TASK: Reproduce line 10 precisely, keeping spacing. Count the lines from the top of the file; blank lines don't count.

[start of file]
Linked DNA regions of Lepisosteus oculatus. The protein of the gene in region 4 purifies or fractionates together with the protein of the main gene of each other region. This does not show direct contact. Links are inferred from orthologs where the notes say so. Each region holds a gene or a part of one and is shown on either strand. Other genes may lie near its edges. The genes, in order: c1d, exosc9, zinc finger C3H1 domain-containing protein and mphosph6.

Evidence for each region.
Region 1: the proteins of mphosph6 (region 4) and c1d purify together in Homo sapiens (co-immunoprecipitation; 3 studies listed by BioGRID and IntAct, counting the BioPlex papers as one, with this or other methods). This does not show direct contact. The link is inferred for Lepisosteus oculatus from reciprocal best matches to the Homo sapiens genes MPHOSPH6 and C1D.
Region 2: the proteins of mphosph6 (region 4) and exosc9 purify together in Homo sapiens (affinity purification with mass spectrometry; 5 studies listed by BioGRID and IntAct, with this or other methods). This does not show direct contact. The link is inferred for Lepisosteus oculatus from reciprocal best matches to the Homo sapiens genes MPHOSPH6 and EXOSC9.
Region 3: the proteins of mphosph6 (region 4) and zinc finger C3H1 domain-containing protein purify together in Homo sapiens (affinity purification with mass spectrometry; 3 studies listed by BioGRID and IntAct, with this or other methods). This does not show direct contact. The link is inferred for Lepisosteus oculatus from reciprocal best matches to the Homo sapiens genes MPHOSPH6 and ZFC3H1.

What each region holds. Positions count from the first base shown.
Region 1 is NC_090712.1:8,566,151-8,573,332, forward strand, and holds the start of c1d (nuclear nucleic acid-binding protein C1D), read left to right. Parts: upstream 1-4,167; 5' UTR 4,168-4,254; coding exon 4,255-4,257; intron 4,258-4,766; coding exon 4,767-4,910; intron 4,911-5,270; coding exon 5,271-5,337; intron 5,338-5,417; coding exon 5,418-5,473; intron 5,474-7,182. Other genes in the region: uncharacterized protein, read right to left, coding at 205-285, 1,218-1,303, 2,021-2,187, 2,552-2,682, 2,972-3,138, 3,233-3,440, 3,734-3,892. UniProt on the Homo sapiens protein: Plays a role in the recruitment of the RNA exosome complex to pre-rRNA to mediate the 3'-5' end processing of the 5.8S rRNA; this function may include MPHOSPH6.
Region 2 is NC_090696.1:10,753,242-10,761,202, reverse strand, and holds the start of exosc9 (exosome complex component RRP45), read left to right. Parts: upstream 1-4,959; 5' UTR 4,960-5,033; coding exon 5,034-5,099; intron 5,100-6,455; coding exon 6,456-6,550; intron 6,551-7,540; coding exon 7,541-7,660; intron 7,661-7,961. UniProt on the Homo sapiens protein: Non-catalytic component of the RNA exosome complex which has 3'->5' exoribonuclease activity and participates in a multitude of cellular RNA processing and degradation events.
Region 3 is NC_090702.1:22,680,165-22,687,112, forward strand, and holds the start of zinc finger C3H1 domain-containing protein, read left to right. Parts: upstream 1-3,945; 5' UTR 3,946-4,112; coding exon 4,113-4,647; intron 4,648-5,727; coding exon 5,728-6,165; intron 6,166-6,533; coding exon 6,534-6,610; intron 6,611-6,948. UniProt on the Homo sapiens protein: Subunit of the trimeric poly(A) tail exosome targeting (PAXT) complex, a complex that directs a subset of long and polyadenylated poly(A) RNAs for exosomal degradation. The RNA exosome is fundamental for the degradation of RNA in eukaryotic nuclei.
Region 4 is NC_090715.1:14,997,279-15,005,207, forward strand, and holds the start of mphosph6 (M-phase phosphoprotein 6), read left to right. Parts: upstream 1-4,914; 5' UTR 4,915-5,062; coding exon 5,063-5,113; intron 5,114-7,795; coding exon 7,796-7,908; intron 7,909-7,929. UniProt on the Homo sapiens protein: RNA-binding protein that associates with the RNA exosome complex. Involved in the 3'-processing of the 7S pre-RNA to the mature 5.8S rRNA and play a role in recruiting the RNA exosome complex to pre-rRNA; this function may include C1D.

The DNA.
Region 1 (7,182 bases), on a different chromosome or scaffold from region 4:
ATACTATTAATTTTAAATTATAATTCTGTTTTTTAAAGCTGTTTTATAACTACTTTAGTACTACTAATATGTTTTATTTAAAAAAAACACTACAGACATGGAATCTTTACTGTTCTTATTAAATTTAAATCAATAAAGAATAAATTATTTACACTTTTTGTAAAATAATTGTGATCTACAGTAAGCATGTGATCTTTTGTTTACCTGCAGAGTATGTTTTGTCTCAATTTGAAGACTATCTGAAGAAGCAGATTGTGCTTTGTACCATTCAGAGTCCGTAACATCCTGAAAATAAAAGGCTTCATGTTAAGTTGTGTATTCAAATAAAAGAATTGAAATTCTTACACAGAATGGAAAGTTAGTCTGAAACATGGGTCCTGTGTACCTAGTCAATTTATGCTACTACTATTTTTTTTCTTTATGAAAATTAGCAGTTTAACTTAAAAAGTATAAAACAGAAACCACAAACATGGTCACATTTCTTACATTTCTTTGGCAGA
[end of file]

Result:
Region 4 is NC_090715.1:14,997,279-15,005,207, forward strand, and holds the start of mphosph6 (M-phase phosphoprotein 6), read left to right. Parts: upstream 1-4,914; 5' UTR 4,915-5,062; coding exon 5,063-5,113; intron 5,114-7,795; coding exon 7,796-7,908; intron 7,909-7,929. UniProt on the Homo sapiens protein: RNA-binding protein that associates with the RNA exosome complex. Involved in the 3'-processing of the 7S pre-RNA to the mature 5.8S rRNA and play a role in recruiting the RNA exosome complex to pre-rRNA; this function may include C1D.